Parental Alienation

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Parental Alienation

Postby Dana » April 24th, 2017, 10:25 am

Hello. I am an adult child of parental alienation. I was alienated from my mother when I was four years old, after my parents' volatile divorce. For those of you unfamiliar with parental alienation, it is a form of psychological abuse when one parent essentially forces or brainwashes their child into rejecting the other parent. This can be done subtly, over time, or quickly with intimidation. (see Ryan Thomas Speaks videos). The parent that does this almost always has Narcissistic or Borderline Personality Disorder, although it has usually gone undetected as ppl w/ these disorders don't usually seek help.

I currently speak and write about parental alienation, and am writing my memoir, hoping to spread awareness. It is epidemic, and often goes unrecognized by the mental health profession, lawyers, judges, teachers, friends, etc etc. I am curious if anyone here has realized they were alienated from a parent, due to the narcissistic or borderline actions of the other parent. Many adult alienated children remain in denial for their entire lives. Some figure out what happened to them after hearing or reading something that triggers the realization. There are very few speaking out about it, though many, many alienated parents are.

A documentary is being made, called Erasing Families. There is a lot of information on parental alienation available online. I especially find value in the work of Dr. Craig Childress, Amy Baker and Richard Warshak. In addition, Ryan Thomas, another adult alienated child, offers resources, including videos of his experiences online at Ryan Thomas Speaks.

If you have experienced this, or think you have, I would like to hear from you!
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Re: Parental Alienation

Postby Vaporwave » April 29th, 2017, 8:06 pm

My folks did that! They both told tall tales about one another and used my body (mostly my weight) as a way of "getting even" with one another. Thin was what my Mom wanted, and my old man stuffed me with Wendy's so as to appear "cool".
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Re: Parental Alienation

Postby kkriesel » August 3rd, 2017, 2:46 pm

My parents divorced when I was 4, I visited my dad on most weekends, he left on my 15th birthday, and I cut contact with my mother in March 2010.

What you describe as parental alienation fits my mother to a T. To be fair, my dad was angry, emotionally absent 99% of the time, obsessed with guns to a paranoid level, mentally unstable, and he left when he could no longer pretend that I was the son he always wanted.
My mother didn't often say anything explicit or aggressive about my dad until he left, her hatred of him was much more subtle. Looking back now it was obvious, but when you're a kid you can't pick up on that kind of thing. For example I was bullied terribly in school and her solution was to whine "they bully you because your dad isn't around" which isn't true at all since I wasn't the only kid with an absent father.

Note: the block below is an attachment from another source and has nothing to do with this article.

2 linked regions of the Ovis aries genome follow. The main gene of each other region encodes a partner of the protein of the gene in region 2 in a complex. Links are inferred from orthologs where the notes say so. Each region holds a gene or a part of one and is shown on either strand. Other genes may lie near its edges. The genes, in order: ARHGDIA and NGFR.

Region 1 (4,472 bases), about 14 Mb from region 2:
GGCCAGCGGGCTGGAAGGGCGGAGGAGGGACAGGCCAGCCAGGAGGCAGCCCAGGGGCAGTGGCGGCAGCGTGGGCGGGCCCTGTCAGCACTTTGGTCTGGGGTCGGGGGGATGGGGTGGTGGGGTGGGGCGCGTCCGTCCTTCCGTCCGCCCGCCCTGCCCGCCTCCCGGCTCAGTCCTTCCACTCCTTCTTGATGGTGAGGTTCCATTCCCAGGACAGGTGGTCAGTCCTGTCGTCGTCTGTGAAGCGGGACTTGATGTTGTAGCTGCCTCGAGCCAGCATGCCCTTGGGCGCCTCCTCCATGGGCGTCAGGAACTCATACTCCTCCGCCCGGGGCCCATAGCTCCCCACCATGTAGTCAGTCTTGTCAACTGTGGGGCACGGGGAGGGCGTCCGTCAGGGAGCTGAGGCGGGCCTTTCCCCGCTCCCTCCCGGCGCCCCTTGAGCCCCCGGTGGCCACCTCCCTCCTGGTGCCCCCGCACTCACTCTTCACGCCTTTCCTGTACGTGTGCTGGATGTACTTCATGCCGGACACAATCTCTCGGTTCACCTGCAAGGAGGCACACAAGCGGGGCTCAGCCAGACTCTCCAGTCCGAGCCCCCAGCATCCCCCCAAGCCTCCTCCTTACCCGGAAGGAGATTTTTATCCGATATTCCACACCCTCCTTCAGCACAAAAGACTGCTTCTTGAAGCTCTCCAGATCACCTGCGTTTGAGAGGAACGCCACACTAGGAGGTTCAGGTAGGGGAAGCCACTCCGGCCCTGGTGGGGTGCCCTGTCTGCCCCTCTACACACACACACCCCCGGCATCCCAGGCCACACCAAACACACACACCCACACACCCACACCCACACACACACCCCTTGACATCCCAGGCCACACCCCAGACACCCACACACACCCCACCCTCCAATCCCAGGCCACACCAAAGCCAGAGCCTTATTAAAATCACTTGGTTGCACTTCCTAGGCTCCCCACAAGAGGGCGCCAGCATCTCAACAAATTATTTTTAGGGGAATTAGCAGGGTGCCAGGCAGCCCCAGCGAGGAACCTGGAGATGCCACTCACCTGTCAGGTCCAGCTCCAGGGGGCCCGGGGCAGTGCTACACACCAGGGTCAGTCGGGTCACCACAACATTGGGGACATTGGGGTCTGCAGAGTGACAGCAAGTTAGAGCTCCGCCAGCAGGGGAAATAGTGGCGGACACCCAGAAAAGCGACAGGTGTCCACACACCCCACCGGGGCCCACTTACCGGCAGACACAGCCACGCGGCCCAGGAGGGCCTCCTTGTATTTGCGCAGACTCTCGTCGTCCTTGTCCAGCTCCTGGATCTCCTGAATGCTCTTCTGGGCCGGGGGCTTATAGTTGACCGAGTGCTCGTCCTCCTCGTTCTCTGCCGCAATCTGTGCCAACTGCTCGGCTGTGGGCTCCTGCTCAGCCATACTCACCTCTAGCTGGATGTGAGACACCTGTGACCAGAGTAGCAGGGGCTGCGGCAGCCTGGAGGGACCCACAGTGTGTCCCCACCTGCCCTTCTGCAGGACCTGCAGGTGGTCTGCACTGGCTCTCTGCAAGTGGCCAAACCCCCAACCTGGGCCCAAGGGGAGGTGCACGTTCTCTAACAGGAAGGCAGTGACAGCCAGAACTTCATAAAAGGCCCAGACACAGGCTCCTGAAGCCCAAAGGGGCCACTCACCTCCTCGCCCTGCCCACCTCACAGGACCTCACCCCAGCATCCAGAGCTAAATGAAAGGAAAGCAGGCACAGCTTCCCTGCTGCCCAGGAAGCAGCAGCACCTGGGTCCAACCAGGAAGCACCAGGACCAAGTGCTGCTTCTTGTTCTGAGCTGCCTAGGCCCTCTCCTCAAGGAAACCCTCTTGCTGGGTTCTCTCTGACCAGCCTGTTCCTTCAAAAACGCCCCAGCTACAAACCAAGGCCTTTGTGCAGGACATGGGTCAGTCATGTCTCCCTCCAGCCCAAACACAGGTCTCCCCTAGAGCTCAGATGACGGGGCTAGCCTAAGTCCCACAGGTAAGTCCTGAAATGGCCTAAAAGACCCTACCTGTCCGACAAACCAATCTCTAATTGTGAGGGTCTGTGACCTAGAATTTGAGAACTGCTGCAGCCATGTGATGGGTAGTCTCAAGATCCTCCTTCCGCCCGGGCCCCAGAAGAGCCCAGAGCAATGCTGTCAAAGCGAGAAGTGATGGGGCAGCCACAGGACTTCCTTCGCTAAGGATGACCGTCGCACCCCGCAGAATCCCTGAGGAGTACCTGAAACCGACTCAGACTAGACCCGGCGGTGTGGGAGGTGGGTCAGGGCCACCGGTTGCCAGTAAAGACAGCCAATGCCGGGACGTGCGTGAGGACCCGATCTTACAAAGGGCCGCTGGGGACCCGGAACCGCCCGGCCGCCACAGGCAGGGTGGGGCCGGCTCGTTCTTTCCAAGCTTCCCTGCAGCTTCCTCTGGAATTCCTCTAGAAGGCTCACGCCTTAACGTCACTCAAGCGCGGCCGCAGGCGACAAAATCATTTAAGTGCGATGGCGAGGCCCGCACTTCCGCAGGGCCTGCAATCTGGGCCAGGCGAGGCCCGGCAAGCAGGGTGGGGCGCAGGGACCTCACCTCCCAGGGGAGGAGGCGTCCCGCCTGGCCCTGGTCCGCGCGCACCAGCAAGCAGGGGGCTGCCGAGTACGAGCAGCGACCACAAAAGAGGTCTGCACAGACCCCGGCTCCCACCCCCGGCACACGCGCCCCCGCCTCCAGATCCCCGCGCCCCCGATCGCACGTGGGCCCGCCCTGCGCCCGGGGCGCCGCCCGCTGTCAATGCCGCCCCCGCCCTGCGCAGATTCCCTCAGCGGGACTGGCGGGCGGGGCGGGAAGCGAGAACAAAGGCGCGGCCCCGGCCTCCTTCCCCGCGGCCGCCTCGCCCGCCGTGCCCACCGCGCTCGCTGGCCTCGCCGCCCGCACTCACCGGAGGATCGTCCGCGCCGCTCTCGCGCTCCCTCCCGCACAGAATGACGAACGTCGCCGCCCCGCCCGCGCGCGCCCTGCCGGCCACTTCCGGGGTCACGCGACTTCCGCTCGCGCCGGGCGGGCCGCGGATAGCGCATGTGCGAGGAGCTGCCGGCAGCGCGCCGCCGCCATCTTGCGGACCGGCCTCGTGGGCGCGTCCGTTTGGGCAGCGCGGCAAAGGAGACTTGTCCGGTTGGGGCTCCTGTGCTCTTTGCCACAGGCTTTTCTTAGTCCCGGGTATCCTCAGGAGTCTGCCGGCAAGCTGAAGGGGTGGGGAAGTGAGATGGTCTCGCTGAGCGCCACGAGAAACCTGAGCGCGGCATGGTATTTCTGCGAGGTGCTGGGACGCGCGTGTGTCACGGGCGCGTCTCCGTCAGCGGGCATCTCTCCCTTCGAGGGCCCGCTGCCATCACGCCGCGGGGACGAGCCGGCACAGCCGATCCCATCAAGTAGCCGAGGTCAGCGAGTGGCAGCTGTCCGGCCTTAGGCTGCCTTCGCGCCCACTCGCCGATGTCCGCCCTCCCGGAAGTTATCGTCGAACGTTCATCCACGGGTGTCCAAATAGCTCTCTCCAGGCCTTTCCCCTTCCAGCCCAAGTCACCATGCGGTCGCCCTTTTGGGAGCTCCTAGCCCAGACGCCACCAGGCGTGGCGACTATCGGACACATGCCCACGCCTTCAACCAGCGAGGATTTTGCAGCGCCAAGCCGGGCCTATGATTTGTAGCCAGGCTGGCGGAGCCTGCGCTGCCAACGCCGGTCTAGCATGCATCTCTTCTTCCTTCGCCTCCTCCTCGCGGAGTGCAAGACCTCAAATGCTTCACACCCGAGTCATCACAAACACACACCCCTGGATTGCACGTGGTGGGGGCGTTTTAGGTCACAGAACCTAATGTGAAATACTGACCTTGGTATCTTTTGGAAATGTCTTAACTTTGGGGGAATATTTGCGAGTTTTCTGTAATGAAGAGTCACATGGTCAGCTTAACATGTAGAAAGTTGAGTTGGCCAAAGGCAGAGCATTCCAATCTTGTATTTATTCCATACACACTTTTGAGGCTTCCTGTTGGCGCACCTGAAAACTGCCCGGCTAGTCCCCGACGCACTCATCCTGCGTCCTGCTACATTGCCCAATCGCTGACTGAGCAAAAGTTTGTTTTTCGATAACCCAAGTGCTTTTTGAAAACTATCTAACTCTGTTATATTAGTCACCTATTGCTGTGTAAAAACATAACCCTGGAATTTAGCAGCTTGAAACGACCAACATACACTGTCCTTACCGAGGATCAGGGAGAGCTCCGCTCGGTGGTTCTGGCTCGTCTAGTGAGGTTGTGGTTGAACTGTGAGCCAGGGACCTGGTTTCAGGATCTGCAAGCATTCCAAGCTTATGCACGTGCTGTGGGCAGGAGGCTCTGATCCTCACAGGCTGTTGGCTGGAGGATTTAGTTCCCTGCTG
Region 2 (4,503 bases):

Once my dad left, she went on these long rants for hours about how much she hated him and she wrote these long emails to send to every person she knew. My extended family was mad at him for leaving too, but their stance was to just let him go and to support me - which my mother viewed as a personal attack. I didn't need emotional support, SHE did! Up until I cut contact with her, I was just angry all the time at my dad. I couldn't even speak his name, I was so filled with hate.

One of the last things my mother told me was that she had intentionally kept the house that they had bought together just to spite my dad. It was an historic Chicago bungalow, way too big for 2 people, but she kept it after the divorce just to rub it in his face that he didn't get it. She told me that I had gone without as a child (one meal a day maybe, almost no medical care, clothes that didn't fit, etc) so that she could keep the house. The extent of her parental alienation, turning me against him to fill her narcissistic needs, involved neglecting my most basic needs.
The thing is, my dad didn't even want the house!
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Re: Parental Alienation

Postby hobojungle » August 4th, 2017, 8:22 am

Thank you for giving this a name for me. I agree, it is as rampant as it is damaging. Will look into the resources you mention. Knowledge is power.
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Re: Parental Alienation

Postby bigeekgirl » December 29th, 2017, 11:29 am

Yep. My Mom is likely has BPD and, at the very least, is an adult child of an alcoholic and multiple generations of trauma. We moved away from my biological father when she married a military man, conveniently leaving me with little contact with my "other" parent. She told me enough about her marriage to make me uncomfortable with him, but also painted a picture of why he was the way he was and told me he loved me, so I actually felt guilty for not feeling daughterly affection. In my case, he's culpable for not fighting her for more time with me, but her stores messed me up good.
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